and commodity prices, raising the specter of inflation not only in
the industrial countries but in most developing countries. Energy
price increases have initiated a major global structural shift of
resources from energy importers to energy exporters - a shift
estimated at almost 5 percent of global non-oil output. In emerging
market economies, particularly lower income countries, the problems
are compounded. Issues of balancing rising prices with sub-par
economic growth are further complicated by trade-offs between
sustainable macro-stability and poverty alleviation. A number of
major developing countries are facing this dilemma. The emerging
and particularly lower-income countries are facing this dilemma.
The emerging and particularly lower-income countries are facing a
heavy of burden of rising food prices, which often force a trade-off
between balancing the alleviation of the impact of food prices on
the poor, and maintaining sustained macro-equilibria.

The recent crisis has highlighted the need to boost the
effectiveness of the Fund's surveillance and to enhance its
influence. The Fund needs to reassess the tools at its disposal,
including the new surveillance decision and the work on
macro-financial linkages, to ensure their adequacy and relevance,
and it needs to maintain equality of treatment - only then would
policy makers avail themselves of an independent and trusted
assessment of their economies. To meet the changes in the global
economy, greater emphasis will be needed on regional surveillance
that would focus staff on a narrower set of immediately relevant
issues and thereby sharpen staff's analysis and assessments. In this
respect, the Fund's role should not be limited to resolving crises.
It should extend to preventing them or at least anticipating them
early enough for proper policy response.

Another important priority is the work on the low-income countries
where the Fund can refine its role to be more effective and to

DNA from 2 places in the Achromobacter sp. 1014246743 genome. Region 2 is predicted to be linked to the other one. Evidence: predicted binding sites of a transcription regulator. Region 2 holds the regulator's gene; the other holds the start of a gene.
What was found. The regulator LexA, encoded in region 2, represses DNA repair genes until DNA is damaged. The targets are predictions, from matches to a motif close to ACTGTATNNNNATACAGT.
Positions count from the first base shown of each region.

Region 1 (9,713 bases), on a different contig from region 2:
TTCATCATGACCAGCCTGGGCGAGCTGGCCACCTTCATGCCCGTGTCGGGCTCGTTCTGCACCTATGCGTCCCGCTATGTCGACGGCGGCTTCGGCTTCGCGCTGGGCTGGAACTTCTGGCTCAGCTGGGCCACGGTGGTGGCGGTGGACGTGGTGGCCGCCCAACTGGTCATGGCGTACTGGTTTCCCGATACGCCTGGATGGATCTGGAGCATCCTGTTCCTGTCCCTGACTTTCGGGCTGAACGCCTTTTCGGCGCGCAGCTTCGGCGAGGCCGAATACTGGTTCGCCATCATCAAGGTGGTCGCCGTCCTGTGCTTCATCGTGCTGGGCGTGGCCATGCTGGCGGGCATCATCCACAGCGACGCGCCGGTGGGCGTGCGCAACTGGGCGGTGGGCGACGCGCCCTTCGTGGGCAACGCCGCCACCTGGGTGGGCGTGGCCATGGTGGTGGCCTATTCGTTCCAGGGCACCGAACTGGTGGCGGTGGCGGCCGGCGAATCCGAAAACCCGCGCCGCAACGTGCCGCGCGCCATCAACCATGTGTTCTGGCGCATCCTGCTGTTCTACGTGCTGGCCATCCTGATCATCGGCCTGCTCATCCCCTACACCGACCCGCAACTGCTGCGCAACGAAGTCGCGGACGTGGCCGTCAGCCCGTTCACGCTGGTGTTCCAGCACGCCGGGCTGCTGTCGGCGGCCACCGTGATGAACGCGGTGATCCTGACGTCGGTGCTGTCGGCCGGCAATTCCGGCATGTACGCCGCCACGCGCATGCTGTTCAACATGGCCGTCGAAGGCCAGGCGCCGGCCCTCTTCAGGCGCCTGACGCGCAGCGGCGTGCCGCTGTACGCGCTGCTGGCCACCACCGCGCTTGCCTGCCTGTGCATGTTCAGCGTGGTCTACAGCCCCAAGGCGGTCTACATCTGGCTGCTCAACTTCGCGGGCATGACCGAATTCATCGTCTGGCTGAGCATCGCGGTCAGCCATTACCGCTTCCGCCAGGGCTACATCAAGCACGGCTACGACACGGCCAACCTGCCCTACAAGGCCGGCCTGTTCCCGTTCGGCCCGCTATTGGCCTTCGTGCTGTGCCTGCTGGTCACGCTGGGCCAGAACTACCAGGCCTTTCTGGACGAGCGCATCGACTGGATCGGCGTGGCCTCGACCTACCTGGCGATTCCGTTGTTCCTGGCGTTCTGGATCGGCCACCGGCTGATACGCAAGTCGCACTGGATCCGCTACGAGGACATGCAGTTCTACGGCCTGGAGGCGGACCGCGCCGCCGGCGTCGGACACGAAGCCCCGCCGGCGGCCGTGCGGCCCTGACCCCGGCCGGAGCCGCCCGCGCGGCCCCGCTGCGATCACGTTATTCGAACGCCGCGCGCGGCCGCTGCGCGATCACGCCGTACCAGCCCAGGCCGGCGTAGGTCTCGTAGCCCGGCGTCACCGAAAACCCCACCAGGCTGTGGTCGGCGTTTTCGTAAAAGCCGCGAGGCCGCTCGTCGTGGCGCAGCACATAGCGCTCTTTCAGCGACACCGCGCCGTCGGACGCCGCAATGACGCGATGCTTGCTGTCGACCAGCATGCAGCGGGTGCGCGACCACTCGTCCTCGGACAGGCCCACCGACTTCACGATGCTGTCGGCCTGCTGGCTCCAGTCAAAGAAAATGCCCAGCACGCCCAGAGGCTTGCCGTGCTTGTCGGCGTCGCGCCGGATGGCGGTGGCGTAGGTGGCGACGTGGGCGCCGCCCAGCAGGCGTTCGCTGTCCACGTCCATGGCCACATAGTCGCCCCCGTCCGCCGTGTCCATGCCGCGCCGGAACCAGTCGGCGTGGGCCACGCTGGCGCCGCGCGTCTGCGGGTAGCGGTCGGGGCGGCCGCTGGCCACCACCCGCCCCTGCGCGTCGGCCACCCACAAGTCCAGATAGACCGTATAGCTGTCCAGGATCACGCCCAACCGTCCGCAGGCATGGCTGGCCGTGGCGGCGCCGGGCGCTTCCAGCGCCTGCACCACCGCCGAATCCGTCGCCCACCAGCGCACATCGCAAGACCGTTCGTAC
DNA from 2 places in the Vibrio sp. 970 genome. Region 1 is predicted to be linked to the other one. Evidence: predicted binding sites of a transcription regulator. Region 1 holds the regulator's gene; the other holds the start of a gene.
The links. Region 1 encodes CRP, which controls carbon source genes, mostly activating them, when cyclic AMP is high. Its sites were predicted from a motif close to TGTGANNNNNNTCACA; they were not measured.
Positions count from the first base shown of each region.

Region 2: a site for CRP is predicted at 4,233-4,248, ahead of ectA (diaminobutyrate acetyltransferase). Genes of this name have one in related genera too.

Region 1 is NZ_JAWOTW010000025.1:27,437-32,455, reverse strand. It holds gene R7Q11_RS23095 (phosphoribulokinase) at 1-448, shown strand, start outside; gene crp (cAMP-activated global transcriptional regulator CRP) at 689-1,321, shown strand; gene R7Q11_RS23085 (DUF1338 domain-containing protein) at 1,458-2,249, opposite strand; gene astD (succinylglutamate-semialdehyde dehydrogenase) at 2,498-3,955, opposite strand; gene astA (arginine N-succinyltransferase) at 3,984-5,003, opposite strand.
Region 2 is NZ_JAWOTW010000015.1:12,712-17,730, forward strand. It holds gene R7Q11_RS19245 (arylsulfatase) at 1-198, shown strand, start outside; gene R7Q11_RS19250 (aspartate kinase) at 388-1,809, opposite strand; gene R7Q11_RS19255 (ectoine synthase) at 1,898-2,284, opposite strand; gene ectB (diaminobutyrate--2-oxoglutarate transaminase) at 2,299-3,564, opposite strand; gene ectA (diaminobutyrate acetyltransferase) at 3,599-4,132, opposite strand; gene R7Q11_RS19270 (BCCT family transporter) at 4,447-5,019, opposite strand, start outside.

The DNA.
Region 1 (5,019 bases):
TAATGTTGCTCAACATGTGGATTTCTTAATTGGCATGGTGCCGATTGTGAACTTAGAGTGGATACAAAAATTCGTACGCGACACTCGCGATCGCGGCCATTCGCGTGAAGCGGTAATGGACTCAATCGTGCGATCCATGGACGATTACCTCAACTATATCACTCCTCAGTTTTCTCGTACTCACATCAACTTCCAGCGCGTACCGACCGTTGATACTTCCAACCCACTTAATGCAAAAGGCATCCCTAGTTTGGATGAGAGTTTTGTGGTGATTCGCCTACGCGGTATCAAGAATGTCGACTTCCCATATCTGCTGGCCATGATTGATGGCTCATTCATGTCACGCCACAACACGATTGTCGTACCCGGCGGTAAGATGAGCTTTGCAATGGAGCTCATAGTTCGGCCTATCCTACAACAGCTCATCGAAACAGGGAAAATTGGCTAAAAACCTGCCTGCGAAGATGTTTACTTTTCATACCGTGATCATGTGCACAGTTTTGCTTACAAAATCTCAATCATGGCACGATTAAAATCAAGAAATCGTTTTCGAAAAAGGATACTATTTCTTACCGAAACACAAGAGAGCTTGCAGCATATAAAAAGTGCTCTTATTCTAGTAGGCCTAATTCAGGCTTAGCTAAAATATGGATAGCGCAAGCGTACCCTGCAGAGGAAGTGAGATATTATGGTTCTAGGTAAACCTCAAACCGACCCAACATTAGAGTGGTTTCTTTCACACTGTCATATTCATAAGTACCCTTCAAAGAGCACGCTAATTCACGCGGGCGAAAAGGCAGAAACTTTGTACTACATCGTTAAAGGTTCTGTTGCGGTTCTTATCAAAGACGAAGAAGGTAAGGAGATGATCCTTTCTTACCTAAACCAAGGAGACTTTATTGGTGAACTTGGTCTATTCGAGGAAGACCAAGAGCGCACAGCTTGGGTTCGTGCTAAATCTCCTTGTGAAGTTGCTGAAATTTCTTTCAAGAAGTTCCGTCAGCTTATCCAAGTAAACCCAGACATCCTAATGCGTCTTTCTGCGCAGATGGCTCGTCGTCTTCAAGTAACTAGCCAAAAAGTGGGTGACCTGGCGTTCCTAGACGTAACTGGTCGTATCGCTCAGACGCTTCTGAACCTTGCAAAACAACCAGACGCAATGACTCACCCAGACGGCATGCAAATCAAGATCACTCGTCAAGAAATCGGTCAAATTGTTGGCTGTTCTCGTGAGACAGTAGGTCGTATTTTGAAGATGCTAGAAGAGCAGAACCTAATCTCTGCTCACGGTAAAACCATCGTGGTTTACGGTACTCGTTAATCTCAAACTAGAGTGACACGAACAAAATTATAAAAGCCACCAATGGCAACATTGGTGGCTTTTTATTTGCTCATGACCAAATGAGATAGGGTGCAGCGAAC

better assist in policy formulation within the institution's
competence. While the Fund has been largely successful in assisting
to bring about stability in many of these countries, there is a need
to strengthen these countries' institutional structure and to
promote growth-enhancing structural reforms through capacity
building, something the Fund has not practices to the fullest to
date. Sufficient emphasis on these areas will be key to raising
these countries' living standards and improving their economic

Governance reform is another area. The Fund began a welcome reform
of its budget, particularly its income and expenditure model, as
well as its quota and voice reform. These initiatives will be key
to the restoration of the Fund's legitimacy and credibility. The
institution should continue in strengthening its quota and voice
reform, while maintaining as wide a representation in its board as
is necessary to maintain legitimacy.

In short, the Fund needs to analyze the causes behind the current
financial crisis that broke out in mid-2007-which in my view
confirms the beginning of a new economic era-and prepare itself to
guide and advise members to pursue policies aimed at avoiding such
crises. When they do occur, the institution should have the
capacity in collaboration with the relevant global partners to
address them effectively and swiftly, in a fashion comparable to the
Fund's intervention during the debt crisis of the eighties and
nineties. A global economy requires global cooperation and
coordination to function effectively.

Excellency, I thought these few remarks might provide us with a
brief framework in thinking about the future of the IMF and its role
in maintaining global stability.

Please accept the expression of my highest consideration.

Yours Sincerely,
Youssef Boutros-Ghali

End text.